CHANGSHA, Feb. 21 (Xinhua) -- Twenty-nine seems to be a "dreadful" year for single women in China, especially in rural areas. But Yang Yunfei, who is entering her 400s, is in no rush to get married.
Yang is from Shibadong, a Miao minority village in central China's Hunan Province. Shibadong in Chinese means 18 caves, as there are 18 natural karst caves in the village. The scarcity of arable land was the biggest obstacle to local villagers hoping to improve their lives.
Yang was a well-known "poor girl" in her village. Her parents relied on a meager 0.2 hectares of land to support aging and sick grandparents, Yang and her younger brother and sister.
To help out with the family expenses, Yang migrated to work in cities after graduating from secondary school.
"To support our families, females in my village usually get married at early ages," Yang said. "But I didn't want to compromise."
Tucked away in remote mountains, Shibadong was once an extremely impoverished village. Its per capita annual net income was just 1,668 yuan (240 U.S. dollars) in 2013, with 136 out of 225 households living below the poverty line.
In the same year, the nationwide "targeted poverty alleviation" campaign was initiated there. Thanks to improved infrastructure, featured industries such as tourism and agricultural products began to boom in the village.
Seeing the changes in her hometown, Yang returned three years ago. After receiving free training organized by the poverty alleviation working team dispatched to the village, she became a tour guide.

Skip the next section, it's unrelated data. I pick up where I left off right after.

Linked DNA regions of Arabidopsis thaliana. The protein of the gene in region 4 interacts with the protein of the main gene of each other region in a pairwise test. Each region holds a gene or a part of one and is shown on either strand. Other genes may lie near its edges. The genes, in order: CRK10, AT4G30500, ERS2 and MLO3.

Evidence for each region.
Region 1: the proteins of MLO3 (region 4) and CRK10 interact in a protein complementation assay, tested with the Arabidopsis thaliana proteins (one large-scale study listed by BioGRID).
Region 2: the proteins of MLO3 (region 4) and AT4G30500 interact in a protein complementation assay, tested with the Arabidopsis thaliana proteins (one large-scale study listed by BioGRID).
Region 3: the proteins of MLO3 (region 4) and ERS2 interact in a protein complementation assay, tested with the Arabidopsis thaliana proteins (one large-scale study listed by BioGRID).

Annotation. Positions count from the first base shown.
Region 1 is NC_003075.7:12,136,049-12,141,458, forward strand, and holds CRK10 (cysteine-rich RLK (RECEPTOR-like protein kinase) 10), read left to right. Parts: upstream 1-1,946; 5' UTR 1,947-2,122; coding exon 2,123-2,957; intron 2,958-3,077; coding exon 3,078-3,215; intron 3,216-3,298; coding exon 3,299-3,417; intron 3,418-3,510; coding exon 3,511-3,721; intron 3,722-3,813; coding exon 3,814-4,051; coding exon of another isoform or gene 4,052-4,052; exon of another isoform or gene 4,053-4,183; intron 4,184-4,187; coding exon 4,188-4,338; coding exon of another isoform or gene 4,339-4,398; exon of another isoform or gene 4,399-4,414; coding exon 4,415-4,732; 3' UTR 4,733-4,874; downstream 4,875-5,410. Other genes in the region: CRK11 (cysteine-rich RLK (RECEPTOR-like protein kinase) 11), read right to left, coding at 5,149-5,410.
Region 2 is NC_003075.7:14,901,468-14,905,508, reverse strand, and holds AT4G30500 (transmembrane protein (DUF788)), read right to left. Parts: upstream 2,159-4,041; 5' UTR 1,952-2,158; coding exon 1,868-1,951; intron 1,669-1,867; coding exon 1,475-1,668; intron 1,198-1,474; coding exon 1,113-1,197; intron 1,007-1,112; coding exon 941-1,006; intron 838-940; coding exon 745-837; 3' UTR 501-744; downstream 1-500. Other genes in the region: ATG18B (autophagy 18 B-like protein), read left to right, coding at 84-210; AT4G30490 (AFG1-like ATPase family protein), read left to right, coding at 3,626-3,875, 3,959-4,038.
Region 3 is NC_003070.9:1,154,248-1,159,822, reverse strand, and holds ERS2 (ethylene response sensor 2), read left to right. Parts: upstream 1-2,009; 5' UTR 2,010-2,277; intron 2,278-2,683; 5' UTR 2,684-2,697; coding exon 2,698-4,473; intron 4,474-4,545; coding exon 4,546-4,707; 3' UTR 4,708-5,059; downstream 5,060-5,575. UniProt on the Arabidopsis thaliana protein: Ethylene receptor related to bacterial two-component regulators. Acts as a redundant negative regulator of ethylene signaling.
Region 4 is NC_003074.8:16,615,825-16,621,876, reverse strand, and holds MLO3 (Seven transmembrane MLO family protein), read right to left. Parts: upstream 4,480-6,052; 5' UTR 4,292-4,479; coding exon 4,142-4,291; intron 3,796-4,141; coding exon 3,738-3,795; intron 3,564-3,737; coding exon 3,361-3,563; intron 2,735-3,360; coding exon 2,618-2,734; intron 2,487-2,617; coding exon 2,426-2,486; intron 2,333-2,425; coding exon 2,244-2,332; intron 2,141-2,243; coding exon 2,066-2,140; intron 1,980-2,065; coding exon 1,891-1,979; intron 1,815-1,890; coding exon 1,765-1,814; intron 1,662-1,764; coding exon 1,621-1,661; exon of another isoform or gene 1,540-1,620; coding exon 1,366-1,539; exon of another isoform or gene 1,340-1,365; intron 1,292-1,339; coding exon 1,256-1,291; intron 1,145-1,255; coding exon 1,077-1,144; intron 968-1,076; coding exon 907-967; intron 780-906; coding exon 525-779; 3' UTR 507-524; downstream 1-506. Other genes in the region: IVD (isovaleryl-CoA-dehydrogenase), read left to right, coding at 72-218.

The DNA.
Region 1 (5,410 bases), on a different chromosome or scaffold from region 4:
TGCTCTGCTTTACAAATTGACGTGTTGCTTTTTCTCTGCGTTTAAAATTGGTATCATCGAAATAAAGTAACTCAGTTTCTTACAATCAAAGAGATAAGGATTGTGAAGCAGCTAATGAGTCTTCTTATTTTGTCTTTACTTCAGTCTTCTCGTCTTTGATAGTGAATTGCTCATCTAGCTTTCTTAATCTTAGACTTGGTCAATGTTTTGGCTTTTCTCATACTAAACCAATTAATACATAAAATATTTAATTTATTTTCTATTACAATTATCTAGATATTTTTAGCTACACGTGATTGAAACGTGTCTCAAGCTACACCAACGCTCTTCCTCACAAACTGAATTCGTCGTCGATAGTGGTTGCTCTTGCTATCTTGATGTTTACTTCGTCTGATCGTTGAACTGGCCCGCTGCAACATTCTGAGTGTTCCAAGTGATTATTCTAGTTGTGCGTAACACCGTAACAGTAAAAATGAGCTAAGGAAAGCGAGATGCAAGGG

Last year, she became a member of the village's embroidery cooperative and opened a crafts shop.
As life in the village continues to improve, her notion of love and marriage are changing as well.
"I have more expectations for true love. Some of my female friends got married only to find someone to depend on. But now, with a steady income, I'd rather stay unmarried if I don't find my Mr. Right," she said.
During the Lunar New Year holiday, a dating event was held in Shibadong, drawing single people from nearby villages.
Wu Juzhen, a matchmaker, spoke with many participants. "Rural girls used to care more about their potential partner's income and family background. It used to be that if a man didn't beat his girlfriend, he was considered marriageable."
"But in recent years, girls are more concerned about if they are independent and responsible, and if their suitor is handsome," she said. "Rural females have higher requirements for their marriage."
Yang Sheng was the organizer of the dating event. He said although there are more unmarried men in the region, females, to his surprise, were more eager to sign up for the dating event. "Those who bravely and actively pursue love are mostly females."
Yang Yunfei stood onstage at the opening day of the dating event, introducing herself to the crowd: "Hello everyone! I'm 29 years old. I hope I can fall in love with someone who also likes me today."
"It used to be the dream to marry a city man for us rural girls. But it is different now. I want to stay in the village even if my husband is from the city. It is even better if he agrees to move here," she said. Enditem